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09/15/92 ALBERT D. BARNES v. UNITED STATES

September 15, 1992

ALBERT D. BARNES, APPELLANT
v.
UNITED STATES, APPELLEE



Appeal from the Superior Court of the District of Columbia; (Hon. Robert S. Tignor, Trial Judge)

Before Rogers, Chief Judge, and Terry and Farrell, Associate Judges. Opinion for the court by Associate Judge Farrell. Dissenting opinion by Chief Judge Rogers.

The opinion of the court was delivered by: Farrell

FARRELL, Associate Judge:

Primarily on the basis of testimony by an undercover police officer, a jury found appellant guilty of unlawful distribution of cocaine (D.C. Code § 33-541 (a)(1) (1980)). On appeal he contends that the trial Judge erred in refusing to allow him to question the officer about the fact that, on this occasion and others, he earned overtime pay for testifying in court. Appellant further contends that the evidence that he distributed a usable amount of narcotics was insufficient as a matter of law. We reject both contentions and affirm.

I.

Bruce Faison, a member of the Narcotics Task Force of the Metropolitan Police, was operating undercover with his partner Officer Bush when they approached appellant in the Potomac Gardens area of Southeast Washington, D.C., at around 5:00 p.m. on August 31, 1990. Faison's attention was drawn to appellant because the latter was standing near Building 714 in Potomac Gardens exclaiming "shake, shake, got that shake," which Faison understood to be a street name for a powder form of cocaine. Faison asked appellant, "Who got that shake?", and appellant replied, "Come on, shorty, I will take you." The two men walked toward the building where a third man, Willis Baum, joined them. Appellant told Baum what Faison wanted, and Baum asked, "How many?", to which Faison replied, "Two dimes," meaning two ten-dollar packets of white powder. As appellant stood beside the men, Baum gave Faison two plastic bags containing white powder from a bundle secured around his finger by a rubber band. Faison in turn gave Baum twenty dollars in pre-recorded police department money.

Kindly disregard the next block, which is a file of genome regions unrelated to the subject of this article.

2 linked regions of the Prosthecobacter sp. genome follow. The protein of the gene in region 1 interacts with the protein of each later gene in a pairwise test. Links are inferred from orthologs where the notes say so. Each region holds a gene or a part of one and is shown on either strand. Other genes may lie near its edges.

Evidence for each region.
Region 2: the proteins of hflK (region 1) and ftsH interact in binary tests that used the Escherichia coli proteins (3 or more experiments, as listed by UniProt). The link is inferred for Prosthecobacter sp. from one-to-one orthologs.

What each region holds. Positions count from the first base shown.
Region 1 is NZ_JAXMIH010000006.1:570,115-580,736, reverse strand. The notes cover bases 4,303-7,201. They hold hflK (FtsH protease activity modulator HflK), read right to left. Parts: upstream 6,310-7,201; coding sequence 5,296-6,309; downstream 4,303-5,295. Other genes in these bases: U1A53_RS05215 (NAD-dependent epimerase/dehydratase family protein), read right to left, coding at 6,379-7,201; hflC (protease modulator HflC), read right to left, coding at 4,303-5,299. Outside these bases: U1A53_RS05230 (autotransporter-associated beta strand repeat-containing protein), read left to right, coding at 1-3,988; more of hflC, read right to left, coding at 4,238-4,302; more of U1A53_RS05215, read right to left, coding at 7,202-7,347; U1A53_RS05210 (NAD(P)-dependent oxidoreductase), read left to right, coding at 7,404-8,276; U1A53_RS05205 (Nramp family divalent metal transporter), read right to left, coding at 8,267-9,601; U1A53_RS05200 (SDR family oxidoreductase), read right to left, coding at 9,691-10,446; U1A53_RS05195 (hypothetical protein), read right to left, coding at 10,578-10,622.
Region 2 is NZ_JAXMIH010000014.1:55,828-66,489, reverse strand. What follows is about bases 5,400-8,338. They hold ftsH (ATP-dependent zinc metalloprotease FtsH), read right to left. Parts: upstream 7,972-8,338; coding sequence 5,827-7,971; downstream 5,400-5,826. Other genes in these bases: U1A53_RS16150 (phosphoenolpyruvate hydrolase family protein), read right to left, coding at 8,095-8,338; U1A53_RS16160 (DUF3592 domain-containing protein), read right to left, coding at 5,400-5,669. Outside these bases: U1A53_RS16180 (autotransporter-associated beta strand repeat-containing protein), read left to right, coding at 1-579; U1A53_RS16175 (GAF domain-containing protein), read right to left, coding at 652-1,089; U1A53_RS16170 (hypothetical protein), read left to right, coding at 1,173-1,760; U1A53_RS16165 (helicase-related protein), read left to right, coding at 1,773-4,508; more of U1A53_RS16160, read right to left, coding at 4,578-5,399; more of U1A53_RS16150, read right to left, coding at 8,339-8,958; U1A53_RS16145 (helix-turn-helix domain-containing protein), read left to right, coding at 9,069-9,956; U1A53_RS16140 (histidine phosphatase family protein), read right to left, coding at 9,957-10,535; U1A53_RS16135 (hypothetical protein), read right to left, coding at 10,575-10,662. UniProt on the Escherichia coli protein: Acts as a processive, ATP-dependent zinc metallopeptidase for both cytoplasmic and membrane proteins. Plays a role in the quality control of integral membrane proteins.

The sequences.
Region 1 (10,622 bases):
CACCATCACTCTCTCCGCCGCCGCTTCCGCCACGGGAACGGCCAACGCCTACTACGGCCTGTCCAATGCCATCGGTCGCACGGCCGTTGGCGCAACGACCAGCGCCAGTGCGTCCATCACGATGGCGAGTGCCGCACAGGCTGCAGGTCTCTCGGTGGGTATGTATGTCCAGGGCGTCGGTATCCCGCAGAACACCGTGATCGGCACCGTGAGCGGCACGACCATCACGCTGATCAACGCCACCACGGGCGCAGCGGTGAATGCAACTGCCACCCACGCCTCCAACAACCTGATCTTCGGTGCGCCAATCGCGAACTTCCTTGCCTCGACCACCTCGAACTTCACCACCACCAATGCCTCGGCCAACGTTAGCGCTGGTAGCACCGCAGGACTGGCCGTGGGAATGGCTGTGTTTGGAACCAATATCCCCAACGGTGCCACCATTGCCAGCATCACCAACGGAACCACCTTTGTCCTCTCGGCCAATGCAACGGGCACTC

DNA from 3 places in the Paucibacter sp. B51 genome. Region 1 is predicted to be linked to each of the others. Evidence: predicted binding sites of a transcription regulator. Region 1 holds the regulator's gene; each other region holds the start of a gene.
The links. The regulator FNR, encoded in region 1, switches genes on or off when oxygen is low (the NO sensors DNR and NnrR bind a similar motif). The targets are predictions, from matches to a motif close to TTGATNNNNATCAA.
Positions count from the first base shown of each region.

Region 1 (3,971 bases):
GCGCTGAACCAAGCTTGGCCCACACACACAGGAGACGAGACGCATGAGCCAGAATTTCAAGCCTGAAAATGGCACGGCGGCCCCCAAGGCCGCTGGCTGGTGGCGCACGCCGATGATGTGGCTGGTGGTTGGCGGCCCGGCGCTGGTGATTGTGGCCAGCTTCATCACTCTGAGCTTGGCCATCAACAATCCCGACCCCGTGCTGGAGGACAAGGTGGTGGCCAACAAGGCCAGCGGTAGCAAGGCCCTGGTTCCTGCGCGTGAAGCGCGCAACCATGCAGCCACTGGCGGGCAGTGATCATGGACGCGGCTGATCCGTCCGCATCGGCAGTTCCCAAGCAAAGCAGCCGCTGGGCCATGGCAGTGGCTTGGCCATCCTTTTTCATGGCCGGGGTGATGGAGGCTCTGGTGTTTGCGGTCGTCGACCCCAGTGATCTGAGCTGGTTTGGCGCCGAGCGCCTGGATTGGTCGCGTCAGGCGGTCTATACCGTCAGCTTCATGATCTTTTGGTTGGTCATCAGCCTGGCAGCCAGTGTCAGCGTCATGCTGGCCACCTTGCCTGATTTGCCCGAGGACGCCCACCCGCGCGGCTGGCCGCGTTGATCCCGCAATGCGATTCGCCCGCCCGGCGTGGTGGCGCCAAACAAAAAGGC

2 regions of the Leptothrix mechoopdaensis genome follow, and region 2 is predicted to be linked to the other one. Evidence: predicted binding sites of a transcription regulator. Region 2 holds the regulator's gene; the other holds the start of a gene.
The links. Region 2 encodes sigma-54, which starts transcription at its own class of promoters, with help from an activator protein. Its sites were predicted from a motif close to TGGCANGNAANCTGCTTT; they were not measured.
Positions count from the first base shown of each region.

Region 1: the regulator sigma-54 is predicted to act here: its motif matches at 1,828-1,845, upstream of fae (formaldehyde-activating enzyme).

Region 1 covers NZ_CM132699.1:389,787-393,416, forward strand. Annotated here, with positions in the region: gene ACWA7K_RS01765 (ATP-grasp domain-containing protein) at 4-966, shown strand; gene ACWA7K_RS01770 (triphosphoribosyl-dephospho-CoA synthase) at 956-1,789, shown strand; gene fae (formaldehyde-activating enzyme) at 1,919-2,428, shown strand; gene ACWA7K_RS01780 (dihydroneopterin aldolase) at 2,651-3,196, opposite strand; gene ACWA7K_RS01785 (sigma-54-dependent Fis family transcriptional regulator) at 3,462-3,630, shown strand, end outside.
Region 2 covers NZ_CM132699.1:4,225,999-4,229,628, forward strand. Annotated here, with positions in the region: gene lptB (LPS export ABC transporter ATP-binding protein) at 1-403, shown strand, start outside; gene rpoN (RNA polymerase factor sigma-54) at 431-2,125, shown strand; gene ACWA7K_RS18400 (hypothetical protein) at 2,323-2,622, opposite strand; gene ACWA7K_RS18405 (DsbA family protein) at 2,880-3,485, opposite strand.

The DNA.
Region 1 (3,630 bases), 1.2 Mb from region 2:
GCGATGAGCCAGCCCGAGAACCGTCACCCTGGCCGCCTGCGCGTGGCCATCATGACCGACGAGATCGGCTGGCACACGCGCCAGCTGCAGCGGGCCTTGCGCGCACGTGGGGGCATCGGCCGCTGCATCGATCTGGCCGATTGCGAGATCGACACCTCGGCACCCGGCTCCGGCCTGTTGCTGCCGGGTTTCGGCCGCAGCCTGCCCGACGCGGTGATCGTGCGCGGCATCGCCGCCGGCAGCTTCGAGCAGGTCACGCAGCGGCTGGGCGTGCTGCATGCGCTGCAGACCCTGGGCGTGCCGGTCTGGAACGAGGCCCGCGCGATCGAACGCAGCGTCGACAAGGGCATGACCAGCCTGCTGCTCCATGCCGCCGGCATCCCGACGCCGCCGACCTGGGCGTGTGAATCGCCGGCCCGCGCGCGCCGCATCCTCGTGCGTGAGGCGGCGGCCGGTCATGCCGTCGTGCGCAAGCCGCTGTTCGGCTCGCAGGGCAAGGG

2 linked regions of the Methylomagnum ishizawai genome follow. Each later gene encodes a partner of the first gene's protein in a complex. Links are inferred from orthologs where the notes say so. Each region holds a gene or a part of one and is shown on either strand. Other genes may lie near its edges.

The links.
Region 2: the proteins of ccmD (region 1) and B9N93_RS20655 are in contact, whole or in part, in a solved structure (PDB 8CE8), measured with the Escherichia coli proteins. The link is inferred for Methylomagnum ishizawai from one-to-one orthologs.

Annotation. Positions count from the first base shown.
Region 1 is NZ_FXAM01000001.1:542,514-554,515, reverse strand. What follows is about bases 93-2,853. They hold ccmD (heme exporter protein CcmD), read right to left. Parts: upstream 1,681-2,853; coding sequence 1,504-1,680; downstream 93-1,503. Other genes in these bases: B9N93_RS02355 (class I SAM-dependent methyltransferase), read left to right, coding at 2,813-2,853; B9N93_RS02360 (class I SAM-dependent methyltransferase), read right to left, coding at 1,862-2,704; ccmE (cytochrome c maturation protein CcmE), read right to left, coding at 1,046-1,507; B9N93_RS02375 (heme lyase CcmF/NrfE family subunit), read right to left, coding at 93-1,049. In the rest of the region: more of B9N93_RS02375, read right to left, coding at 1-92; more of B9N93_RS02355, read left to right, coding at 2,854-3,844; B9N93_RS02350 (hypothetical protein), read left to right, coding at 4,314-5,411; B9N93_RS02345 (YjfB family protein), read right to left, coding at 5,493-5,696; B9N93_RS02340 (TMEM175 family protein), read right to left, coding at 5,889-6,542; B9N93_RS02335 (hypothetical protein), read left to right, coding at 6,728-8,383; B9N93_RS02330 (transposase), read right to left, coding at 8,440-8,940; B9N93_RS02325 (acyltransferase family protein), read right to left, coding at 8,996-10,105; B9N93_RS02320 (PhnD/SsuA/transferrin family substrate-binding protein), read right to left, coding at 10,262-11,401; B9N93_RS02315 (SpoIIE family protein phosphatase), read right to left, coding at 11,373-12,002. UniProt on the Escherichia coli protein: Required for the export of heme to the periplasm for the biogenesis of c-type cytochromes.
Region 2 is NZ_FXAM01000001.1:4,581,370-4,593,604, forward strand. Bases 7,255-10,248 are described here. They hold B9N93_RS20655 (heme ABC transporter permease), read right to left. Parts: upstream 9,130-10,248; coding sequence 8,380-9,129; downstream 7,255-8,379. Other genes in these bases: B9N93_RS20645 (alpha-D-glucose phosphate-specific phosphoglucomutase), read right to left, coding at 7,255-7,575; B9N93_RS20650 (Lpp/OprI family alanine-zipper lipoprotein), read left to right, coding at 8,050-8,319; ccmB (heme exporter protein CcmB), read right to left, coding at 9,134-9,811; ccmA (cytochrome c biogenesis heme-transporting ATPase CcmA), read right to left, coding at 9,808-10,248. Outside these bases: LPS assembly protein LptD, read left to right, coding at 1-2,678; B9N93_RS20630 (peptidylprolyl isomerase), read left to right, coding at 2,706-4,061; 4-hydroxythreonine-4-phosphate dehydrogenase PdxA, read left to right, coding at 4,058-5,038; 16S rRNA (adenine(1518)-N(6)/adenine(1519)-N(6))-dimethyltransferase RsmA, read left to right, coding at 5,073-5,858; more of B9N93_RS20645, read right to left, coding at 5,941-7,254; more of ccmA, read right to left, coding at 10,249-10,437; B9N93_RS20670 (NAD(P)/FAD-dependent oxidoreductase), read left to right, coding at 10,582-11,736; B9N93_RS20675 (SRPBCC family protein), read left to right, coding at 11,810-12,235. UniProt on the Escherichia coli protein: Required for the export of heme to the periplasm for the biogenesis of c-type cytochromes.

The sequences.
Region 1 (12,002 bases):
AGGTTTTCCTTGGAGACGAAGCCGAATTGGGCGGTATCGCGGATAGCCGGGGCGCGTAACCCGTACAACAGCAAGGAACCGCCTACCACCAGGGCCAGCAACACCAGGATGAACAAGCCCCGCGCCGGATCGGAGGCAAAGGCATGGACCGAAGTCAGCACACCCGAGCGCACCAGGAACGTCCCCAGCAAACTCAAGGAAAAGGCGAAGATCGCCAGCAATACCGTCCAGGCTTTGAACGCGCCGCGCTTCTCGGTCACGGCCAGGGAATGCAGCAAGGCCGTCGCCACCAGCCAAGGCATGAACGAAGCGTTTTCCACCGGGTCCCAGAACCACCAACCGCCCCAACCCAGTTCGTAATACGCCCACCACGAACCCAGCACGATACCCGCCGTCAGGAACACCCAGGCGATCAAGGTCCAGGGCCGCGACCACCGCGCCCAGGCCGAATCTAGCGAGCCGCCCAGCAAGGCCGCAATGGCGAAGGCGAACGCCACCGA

After the sale, Faison and Officer Bush, who had remained in a nearby doorway during the transaction, returned to their unmarked police vehicle, where Faison radioed descriptions of appellant and Baum to a waiting arrest team. He described appellant as a black male, tall, wearing a black baseball-style cap, a green short-sleeve shirt, blue jeans, and black tennis shoes. *fn1 When appellant and Baum were stopped approximately four minutes later, Faison drove by and positively identified both men as the sellers. Identifying appellant in court as well, Faison was "very sure" of his recollection of the events, remembering the incident particularly because appellant had been advertising "shake" aloud. *fn2 A search of Baum on the scene yielded the twenty dollars in pre-recorded funds used to buy the cocaine.

A forensic chemist from the Drug Enforcement Administration testified that the two plastic bags contained a total of 180 milligrams of powder, of which seventeen percent, or 30 milligrams, was cocaine. Detective Joseph Brenner testified that this was a usable amount of cocaine because it could be ingested into the body in the way powder cocaine normally is used, i.e., by snorting or injection.

The day before appellant's trial began, co-defendant Baum pleaded guilty to the charge of distributing cocaine on August 31, 1990. He took the stand on behalf of appellant and explained (in limited testimony) that he had had no arrangement with appellant to sell cocaine on the day in question, he had never met appellant before they were arrested, and appellant had come no closer to him than 40 to 50 feet before the arrest. *fn3

II.

Appellant contends that the trial Judge deprived him of his Sixth Amendment right to establish bias on the part of Officer Faison by precluding cross-examination about whether the officer received overtime pay for his testimony in court. When appellant's counsel asked Faison, "Are you on overtime now?", the government objected on grounds of relevancy, and a lengthy Discussion ensued out of the presence of the jury. Ultimately the trial Judge sustained the objection on the ground that the proposed questioning lacked probative value and could only distract and confuse the jury. We uphold the trial court's ruling.